What a topsy-turvy summer we’ve had. The weather has been all over the place for months on end, which is very annoying when trying to plan an outing on the water. It’s also been a different season to last year, with some fish noticeably absent while others are biting their heads off.
Late last year we kept waiting for the good water to hit and although it came through in small patches, for the most part inshore fishing has been a bit lousy.
Kingfish numbers have been down and so far the same can be said about bonito as well. Normally February is the best month for bonito along the Central Coast, but with the way things have been it remains to be seen how they will go this season.
A few marlin have been caught out wide towards the shelf and last February and March quite a few were sighted much closer in. I was amazed at how many marlin were seen right in close, within a few hundred metres, from the beaches and headlands yet almost no one was out there chasing them. So keep your eye out and perhaps put in some time if they are about again this year.
Rock fishing has been about average for this time of year, with the ocean currents and weather making things difficult at times. In February a lot of locals like to high-speed spin from Terrigal, South Avoca and Wybung Head with the target species being kingfish, bonito and frigate mackerel. Hopefully these fish will be about in enough numbers to make the effort worthwhile. I used to really love high-speed spinning from the rocks, with Wybung being a favourite spot, but these days I find it to be a bit too much hard work.
Bream have been on the chew around the rocks and they can be found right along the Central Coast. So if you spin up a few bonnies or frigates, keep a few to convert into bream baits and you’re sure to be rewarded.
Blackfish are a very underrated late summer species, but in reality they are usually easy to catch off the rocks at this time of year. Wear some polarised sunnies and keep your eye out for surface feeding blackfish under any scum lines or flotsam. Sometimes they sit some distance out from the rocks, but careful use of some bread-based berley can draw them in closer.
This can also be a good time to try flyfishing for bream with imitation bread flies. A floating fly line is best for this but it doesn’t come without problems. Nevertheless, it is a very rewarding way to fish once you’ve got the basics worked out.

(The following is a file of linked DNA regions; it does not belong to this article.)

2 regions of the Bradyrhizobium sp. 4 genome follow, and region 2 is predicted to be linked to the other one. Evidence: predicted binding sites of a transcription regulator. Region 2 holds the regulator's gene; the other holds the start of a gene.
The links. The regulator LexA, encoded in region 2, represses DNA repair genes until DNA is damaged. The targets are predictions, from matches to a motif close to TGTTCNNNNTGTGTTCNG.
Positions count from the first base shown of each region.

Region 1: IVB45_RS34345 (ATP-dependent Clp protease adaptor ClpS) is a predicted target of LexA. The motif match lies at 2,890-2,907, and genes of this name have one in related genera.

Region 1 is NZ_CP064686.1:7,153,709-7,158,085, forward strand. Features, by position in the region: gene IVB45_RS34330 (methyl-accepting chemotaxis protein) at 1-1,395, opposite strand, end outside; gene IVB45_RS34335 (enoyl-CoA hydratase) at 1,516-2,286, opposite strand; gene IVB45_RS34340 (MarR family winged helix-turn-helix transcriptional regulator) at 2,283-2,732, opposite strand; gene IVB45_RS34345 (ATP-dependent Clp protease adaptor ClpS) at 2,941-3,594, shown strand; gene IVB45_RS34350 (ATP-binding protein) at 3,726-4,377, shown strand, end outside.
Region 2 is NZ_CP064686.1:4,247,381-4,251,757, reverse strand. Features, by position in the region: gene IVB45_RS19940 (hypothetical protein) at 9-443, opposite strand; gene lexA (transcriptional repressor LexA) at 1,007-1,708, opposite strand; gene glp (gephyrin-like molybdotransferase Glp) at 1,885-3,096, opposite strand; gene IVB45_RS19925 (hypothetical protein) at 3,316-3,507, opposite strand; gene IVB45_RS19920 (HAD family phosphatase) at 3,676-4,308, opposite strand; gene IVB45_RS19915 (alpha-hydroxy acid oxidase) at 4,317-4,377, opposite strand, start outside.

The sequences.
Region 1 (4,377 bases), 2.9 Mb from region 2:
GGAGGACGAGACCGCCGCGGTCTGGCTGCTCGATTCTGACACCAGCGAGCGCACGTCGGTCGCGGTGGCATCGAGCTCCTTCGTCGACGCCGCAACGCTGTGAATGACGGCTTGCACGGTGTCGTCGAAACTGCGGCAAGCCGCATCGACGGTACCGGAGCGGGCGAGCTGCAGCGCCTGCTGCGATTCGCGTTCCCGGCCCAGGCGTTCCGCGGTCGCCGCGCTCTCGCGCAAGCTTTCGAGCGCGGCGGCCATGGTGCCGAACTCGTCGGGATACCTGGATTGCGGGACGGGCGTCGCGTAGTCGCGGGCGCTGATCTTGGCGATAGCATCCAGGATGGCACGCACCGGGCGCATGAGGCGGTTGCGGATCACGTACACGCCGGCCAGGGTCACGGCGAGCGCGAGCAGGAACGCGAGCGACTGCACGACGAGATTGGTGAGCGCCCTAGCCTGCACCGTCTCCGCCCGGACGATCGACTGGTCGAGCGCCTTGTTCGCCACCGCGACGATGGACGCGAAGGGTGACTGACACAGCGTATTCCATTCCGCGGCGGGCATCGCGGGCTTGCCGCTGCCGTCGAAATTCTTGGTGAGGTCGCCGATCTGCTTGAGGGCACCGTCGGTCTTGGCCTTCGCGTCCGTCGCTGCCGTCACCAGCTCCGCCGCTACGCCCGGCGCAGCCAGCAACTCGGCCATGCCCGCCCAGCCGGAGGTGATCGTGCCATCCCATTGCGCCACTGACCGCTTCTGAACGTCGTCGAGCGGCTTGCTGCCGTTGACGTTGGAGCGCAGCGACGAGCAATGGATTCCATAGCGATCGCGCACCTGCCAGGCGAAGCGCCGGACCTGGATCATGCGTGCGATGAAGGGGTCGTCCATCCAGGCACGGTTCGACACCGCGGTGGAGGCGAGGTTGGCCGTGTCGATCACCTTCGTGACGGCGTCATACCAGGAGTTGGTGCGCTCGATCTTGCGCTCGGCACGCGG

Beach fishing has been producing bream, tailor and jewfish after dark along most beaches, with North Entrance always being the most popular and productive spot. Over the next two months beach fishing should only get better and hopefully we will see another good run of big tailor like last year.
Tuggerah Lakes have been great if you want a feed of prawns, with Canton Beach, the Entrance and Elizabeth Bay the pawning hot spots. Oddly enough though, bream numbers are way down on what they were last summer. Hopefully this could change, but there are only another two months of the good warm weather bream time left.
At this stage of the game the Entrance has been the best place around the lakes for bream, whiting and flathead.
Brisbane Waters may be a better bet for bream and there have been some pretty good whiting caught by those casting poppers and other surface lures around Woy Woy, Saratoga, Davistown and other parts of the system.
Some reasonable flathead and a few jewies have also been caught in Brisbane Waters. From past experience, I would say we’re coming up to the best few months for jewfish here, so it could pay to start gathering up some local squid for the freezer or buying a few extra packets of soft plastics.
This summer I’ve spent a lot more time chasing bass, both locally and up in the Hunter region. Although they’ve been taking all manner of lures and flies, the top bass lure has been a black Trollcraft Shrimp with an orange belly. After catching so many on this lure I’ve been trying other black lures and have found the Jackson Cabua to be another very reliable bass lure. In fact I’m trying to type this column up as fast as I can so I can get the gear ready and head off up into the Hunter region with my canoe and fly rod. Hopefully a big storm doesn’t catch me like it did last time!
There are some big bass in our local waterways, but it takes a bit of time and luck to find them.
The black Trollcraft Shrimp has been a top performer on bass this season.
February is normally the best month for bonito on the Central Coast.Reads: 1344